Articles Tagged with Private Funds

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The following are some of the important annual compliance obligations investment advisers either registered with the Securities and Exchange Commission (the “SEC”) or with a particular state (“Investment Adviser”) and commodity pool operators (“CPOs”) or commodity trading advisors (“CTAs”) registered with the Commodity Futures Trading Commission (the “CFTC”) should be aware of.

This summary consists of the following segments: (i) List of Annual Compliance Deadlines; (ii) 2017 Enforcement Priorities In The Alternative Space; (iii) New Developments; and (iv) Continuing Compliance Areas.

Table of Contents

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Table of Annual Compliance Deadlines……………………………………………………………. 3

2017 Enforcement Priorities In The Alternative Space………………………………………. 5

New Developments………………………………………………………………………………………. 7

 

CONTINUE READING…

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  • 3(c)(1) funds should update their offering documents to reflect $2.1 million net worth requirement.
  • Assets under management threshold remains unchanged at $1 million.
  • Only new client relationships entered and new investors admitted in private funds after August 15, 2016 are affected; new contributions by pre-August 15 investors are grandfathered.

The Securities and Exchange Commission (the “SEC”) issued an order on June 14, 2016 raising the net worth threshold for “qualified clients” in Rule 205-3 under the Investment Advisers Act of 1940, as amended (the “Advisers Act”).  Effective August 15, 2016, the dollar amount of the net worth test increased from $2 million to $2.1 million. The dollar threshold of the assets-under-management test has not changed and remains at $1 million.  Adjustments to the dollar thresholds for the assets-under-management and net worth tests under Rule 205-3 are made pursuant to section 418 of the Dodd-Frank Act and section 205(e) of the Advisers Act and are intended to reflect inflation.  The adjusted amounts would reflect inflation from 2011 until the end of 2015.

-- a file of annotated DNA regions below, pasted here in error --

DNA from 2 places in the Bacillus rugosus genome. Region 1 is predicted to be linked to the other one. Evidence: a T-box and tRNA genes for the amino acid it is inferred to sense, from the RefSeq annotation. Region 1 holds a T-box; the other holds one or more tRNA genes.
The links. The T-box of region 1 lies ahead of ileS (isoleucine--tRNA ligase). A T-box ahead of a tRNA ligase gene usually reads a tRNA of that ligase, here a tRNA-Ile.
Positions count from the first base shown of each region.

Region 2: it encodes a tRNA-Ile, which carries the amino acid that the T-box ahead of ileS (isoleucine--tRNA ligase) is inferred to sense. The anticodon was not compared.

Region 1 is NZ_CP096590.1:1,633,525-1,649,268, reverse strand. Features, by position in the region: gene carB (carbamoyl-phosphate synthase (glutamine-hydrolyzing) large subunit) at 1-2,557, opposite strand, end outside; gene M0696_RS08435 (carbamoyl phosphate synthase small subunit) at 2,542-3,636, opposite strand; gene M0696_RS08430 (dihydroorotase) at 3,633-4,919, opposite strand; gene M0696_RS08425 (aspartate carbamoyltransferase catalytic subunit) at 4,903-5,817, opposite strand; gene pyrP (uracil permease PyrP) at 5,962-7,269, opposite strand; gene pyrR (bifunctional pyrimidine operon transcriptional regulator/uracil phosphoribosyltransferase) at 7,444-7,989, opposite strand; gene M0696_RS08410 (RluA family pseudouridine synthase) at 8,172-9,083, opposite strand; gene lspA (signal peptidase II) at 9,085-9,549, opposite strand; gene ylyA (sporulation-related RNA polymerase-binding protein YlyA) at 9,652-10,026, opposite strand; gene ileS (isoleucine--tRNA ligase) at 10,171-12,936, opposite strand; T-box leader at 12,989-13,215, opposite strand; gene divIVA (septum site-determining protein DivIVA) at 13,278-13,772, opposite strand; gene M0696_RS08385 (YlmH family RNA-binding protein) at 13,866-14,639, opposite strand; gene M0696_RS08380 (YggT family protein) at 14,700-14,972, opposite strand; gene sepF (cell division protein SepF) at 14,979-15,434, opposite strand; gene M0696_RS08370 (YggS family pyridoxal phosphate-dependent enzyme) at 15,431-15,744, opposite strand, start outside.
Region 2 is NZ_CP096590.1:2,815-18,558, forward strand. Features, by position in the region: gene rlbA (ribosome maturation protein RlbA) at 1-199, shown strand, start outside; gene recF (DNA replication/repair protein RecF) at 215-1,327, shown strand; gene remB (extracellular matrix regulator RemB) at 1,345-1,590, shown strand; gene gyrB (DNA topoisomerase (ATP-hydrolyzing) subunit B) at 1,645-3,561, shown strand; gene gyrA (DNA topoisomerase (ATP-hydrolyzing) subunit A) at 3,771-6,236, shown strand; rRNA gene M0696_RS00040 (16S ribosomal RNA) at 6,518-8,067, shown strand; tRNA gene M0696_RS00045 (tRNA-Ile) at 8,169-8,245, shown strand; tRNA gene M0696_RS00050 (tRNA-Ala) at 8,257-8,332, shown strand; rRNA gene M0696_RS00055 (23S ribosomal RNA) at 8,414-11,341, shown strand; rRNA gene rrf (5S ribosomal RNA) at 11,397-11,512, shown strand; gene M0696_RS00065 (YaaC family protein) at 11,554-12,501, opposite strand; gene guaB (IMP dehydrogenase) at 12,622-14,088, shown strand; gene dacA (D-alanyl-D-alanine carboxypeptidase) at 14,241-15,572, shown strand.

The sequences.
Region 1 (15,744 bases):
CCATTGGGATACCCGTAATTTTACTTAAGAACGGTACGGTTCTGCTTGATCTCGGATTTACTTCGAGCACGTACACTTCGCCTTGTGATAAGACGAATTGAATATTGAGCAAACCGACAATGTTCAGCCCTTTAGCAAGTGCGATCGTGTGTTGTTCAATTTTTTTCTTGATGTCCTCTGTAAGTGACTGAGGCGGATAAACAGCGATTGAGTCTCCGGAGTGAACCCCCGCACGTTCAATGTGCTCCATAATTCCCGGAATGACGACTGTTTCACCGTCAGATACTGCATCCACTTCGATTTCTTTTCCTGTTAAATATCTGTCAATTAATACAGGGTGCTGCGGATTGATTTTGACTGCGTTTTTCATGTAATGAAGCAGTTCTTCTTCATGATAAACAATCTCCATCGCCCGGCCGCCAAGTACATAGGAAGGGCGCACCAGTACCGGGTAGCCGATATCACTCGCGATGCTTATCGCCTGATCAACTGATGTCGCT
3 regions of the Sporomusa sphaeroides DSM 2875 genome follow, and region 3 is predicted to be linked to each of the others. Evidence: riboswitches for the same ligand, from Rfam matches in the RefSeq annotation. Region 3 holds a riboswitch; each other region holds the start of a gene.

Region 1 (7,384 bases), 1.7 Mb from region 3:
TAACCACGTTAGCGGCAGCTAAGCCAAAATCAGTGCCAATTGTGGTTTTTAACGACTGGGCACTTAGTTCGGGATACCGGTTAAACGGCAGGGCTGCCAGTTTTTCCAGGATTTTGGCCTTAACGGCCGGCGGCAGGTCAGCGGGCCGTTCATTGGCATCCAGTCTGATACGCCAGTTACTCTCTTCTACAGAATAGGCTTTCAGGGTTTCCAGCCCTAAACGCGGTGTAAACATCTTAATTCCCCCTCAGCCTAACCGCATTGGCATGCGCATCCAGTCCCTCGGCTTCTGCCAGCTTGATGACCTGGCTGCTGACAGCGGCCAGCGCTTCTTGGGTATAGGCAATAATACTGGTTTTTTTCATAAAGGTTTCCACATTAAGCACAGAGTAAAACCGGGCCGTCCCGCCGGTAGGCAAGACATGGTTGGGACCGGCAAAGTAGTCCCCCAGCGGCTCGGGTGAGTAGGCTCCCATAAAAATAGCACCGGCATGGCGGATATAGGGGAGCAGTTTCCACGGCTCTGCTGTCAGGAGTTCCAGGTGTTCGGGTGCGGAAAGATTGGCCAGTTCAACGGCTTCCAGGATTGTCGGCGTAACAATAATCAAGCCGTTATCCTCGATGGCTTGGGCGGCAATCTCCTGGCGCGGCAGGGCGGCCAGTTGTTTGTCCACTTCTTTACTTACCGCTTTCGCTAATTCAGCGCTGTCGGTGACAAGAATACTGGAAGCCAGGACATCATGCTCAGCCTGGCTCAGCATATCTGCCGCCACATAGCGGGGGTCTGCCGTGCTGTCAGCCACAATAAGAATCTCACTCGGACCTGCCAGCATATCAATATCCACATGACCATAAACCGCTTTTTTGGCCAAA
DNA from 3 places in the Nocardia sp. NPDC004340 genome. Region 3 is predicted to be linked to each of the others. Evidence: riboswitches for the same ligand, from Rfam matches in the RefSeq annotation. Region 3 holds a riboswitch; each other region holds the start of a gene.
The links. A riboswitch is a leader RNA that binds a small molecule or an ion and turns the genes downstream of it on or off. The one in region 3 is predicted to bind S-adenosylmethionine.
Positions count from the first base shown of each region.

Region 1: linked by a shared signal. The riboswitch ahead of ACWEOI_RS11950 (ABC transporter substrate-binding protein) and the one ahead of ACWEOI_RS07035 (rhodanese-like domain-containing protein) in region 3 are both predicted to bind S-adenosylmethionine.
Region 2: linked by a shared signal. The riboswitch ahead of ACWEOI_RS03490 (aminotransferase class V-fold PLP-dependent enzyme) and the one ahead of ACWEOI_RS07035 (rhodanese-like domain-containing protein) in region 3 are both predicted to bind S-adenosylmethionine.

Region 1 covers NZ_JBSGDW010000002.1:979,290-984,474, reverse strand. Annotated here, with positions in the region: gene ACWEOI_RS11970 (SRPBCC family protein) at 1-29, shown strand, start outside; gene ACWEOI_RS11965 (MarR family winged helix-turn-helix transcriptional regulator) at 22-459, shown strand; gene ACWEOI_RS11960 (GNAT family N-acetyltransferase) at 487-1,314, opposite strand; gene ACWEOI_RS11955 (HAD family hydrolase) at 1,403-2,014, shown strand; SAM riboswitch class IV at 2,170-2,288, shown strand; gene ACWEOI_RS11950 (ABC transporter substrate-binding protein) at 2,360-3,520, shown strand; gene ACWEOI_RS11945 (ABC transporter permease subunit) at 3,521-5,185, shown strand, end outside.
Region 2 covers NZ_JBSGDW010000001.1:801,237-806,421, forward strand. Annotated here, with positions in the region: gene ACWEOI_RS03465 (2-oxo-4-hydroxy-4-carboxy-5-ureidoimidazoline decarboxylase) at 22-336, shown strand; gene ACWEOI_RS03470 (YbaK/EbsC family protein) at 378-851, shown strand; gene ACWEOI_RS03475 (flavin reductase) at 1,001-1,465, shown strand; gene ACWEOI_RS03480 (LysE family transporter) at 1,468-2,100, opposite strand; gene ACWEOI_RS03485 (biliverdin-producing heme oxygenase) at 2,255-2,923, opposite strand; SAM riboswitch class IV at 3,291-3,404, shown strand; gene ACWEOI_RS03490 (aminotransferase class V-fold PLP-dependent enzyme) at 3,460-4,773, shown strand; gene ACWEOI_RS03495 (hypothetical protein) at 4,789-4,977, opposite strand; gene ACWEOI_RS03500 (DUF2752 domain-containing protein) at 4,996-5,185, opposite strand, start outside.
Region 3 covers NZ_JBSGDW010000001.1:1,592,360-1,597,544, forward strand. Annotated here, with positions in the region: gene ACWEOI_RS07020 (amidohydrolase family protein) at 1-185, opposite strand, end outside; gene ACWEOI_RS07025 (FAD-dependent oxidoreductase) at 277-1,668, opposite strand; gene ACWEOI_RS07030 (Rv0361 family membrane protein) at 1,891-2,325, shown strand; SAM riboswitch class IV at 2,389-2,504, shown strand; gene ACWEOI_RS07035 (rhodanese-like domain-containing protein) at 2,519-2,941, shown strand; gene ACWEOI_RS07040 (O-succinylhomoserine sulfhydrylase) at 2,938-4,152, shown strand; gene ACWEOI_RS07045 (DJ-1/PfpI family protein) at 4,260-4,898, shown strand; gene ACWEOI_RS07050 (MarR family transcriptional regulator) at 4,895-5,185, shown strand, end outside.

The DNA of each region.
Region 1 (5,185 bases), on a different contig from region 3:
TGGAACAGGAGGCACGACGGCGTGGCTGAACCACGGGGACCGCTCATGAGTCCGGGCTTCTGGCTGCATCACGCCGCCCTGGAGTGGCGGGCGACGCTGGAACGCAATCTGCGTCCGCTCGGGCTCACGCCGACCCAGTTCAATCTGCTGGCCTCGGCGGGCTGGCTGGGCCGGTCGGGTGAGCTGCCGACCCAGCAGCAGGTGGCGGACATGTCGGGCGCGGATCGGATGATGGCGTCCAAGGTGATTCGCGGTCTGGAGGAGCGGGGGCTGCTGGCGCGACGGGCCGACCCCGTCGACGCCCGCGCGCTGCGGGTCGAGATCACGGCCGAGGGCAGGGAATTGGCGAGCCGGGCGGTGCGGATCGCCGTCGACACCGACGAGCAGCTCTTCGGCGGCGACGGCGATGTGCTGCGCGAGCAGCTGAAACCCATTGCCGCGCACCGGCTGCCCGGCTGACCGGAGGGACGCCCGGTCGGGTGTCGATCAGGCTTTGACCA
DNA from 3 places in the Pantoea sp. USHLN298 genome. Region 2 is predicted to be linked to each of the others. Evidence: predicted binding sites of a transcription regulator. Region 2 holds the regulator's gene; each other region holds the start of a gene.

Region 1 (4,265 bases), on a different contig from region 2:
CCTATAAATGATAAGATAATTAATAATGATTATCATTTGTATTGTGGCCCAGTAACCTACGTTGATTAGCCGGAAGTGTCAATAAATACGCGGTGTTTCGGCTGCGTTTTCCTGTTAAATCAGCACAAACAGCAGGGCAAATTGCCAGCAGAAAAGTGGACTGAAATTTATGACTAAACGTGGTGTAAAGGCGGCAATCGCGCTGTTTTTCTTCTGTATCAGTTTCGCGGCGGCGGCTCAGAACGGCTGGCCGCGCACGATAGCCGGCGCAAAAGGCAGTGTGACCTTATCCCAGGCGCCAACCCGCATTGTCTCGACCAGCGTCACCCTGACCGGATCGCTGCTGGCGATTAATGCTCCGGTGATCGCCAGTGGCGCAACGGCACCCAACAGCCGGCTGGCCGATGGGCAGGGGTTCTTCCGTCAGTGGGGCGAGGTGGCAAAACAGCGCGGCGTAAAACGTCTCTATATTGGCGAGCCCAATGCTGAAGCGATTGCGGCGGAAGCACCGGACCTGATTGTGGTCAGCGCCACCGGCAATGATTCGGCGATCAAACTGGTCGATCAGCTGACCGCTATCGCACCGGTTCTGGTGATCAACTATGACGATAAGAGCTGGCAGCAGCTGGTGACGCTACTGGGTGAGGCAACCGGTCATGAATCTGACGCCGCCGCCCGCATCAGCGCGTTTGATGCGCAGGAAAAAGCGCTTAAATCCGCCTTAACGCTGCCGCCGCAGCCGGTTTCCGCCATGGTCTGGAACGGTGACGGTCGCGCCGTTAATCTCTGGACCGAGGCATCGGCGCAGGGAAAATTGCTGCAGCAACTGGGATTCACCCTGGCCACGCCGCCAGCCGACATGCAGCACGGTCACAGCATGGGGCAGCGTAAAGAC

Under the Advisers Act, an investment adviser is generally prohibited from receiving performance fees or other performance-based compensation.  Section 205(e) of the Advisers Act provides for an exemption to this prohibition and Rule 205-3 under the Advisers Act permits an investment adviser to receive performance fees only from “qualified clients.”  The increased threshold affects private funds that rely on the exception to the definition of investment company provided in section 3(c)(1) of the Investment Company Act (“3(c)(1) Funds”) which, under the rule, are allowed to pay performance-based fees if their investors are qualified clients.  Accordingly, 3(c)(1) Funds must amend their offering documents to conform to the new qualified client net worth threshold.

Grandfathering:  Subject to the transition rules of Rule 205-3, the June 2016 SEC order generally does not apply retroactively to clients that entered into advisory contracts (including investors that invested in a private fund) prior to the August 15, 2016 effective date.

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President Obama signed into law the SBIC Advisers Relief Act (as part of the Fixing America’s Surface Transportation Act of 2015—the FAST Act) on December 4, 2015.  (See also our Annual Compliance Alert)  After the enactment of the Dodd-Frank Act, advisers to Small Business Investment Companies (SBICs) were limited in their choice to one of the available exemptions from registration under the Investment Advisers Act of 1940. The SBIC Advisers Relief Act provides certain additional relief for investment advisers that advise private funds and SBICs, and for those that advise venture funds and SBICs. The SEC’s Investment Management Guidance update  interprets the SBIC Advisers Relief Act and its implications.